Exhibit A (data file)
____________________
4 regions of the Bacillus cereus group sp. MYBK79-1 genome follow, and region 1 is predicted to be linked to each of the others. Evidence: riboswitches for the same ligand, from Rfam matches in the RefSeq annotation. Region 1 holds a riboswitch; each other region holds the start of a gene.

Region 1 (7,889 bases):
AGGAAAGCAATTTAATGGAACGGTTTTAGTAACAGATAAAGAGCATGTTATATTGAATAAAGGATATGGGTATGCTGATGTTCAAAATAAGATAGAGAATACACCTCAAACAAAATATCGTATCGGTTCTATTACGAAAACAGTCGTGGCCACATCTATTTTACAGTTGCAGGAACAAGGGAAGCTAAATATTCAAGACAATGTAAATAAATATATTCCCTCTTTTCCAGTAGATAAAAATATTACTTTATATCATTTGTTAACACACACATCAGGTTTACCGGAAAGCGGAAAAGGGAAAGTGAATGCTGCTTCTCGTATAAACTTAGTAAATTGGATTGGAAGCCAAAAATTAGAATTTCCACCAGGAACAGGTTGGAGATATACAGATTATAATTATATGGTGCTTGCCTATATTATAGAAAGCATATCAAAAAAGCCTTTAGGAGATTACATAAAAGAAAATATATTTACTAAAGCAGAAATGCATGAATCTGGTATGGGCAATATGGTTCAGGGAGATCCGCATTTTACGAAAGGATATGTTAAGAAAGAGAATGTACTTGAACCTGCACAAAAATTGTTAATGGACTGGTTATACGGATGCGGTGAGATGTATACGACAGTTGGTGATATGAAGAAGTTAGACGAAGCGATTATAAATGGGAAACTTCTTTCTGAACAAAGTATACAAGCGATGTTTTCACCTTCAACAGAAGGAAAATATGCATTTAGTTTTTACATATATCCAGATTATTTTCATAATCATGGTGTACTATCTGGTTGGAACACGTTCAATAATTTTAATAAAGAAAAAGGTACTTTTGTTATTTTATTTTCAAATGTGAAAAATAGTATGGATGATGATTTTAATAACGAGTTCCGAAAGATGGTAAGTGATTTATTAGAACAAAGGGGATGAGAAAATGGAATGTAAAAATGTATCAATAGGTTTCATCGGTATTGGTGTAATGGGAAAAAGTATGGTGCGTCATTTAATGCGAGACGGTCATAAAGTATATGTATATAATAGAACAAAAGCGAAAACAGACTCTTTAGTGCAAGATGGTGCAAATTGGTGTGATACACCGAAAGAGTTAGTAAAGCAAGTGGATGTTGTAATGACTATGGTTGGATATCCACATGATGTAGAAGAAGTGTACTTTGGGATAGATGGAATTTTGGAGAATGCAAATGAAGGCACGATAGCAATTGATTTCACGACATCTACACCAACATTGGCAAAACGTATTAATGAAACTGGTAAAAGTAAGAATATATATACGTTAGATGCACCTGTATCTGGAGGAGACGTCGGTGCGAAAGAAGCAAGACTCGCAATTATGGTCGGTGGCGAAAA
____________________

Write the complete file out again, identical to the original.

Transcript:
4 regions of the Bacillus cereus group sp. MYBK79-1 genome follow, and region 1 is predicted to be linked to each of the others. Evidence: riboswitches for the same ligand, from Rfam matches in the RefSeq annotation. Region 1 holds a riboswitch; each other region holds the start of a gene.

Region 1 (7,889 bases):
AGGAAAGCAATTTAATGGAACGGTTTTAGTAACAGATAAAGAGCATGTTATATTGAATAAAGGATATGGGTATGCTGATGTTCAAAATAAGATAGAGAATACACCTCAAACAAAATATCGTATCGGTTCTATTACGAAAACAGTCGTGGCCACATCTATTTTACAGTTGCAGGAACAAGGGAAGCTAAATATTCAAGACAATGTAAATAAATATATTCCCTCTTTTCCAGTAGATAAAAATATTACTTTATATCATTTGTTAACACACACATCAGGTTTACCGGAAAGCGGAAAAGGGAAAGTGAATGCTGCTTCTCGTATAAACTTAGTAAATTGGATTGGAAGCCAAAAATTAGAATTTCCACCAGGAACAGGTTGGAGATATACAGATTATAATTATATGGTGCTTGCCTATATTATAGAAAGCATATCAAAAAAGCCTTTAGGAGATTACATAAAAGAAAATATATTTACTAAAGCAGAAATGCATGAATCTGGTATGGGCAATATGGTTCAGGGAGATCCGCATTTTACGAAAGGATATGTTAAGAAAGAGAATGTACTTGAACCTGCACAAAAATTGTTAATGGACTGGTTATACGGATGCGGTGAGATGTATACGACAGTTGGTGATATGAAGAAGTTAGACGAAGCGATTATAAATGGGAAACTTCTTTCTGAACAAAGTATACAAGCGATGTTTTCACCTTCAACAGAAGGAAAATATGCATTTAGTTTTTACATATATCCAGATTATTTTCATAATCATGGTGTACTATCTGGTTGGAACACGTTCAATAATTTTAATAAAGAAAAAGGTACTTTTGTTATTTTATTTTCAAATGTGAAAAATAGTATGGATGATGATTTTAATAACGAGTTCCGAAAGATGGTAAGTGATTTATTAGAACAAAGGGGATGAGAAAATGGAATGTAAAAATGTATCAATAGGTTTCATCGGTATTGGTGTAATGGGAAAAAGTATGGTGCGTCATTTAATGCGAGACGGTCATAAAGTATATGTATATAATAGAACAAAAGCGAAAACAGACTCTTTAGTGCAAGATGGTGCAAATTGGTGTGATACACCGAAAGAGTTAGTAAAGCAAGTGGATGTTGTAATGACTATGGTTGGATATCCACATGATGTAGAAGAAGTGTACTTTGGGATAGATGGAATTTTGGAGAATGCAAATGAAGGCACGATAGCAATTGATTTCACGACATCTACACCAACATTGGCAAAACGTATTAATGAAACTGGTAAAAGTAAGAATATATATACGTTAGATGCACCTGTATCTGGAGGAGACGTCGGTGCGAAAGAAGCAAGACTCGCAATTATGGTCGGTGGCGAAAA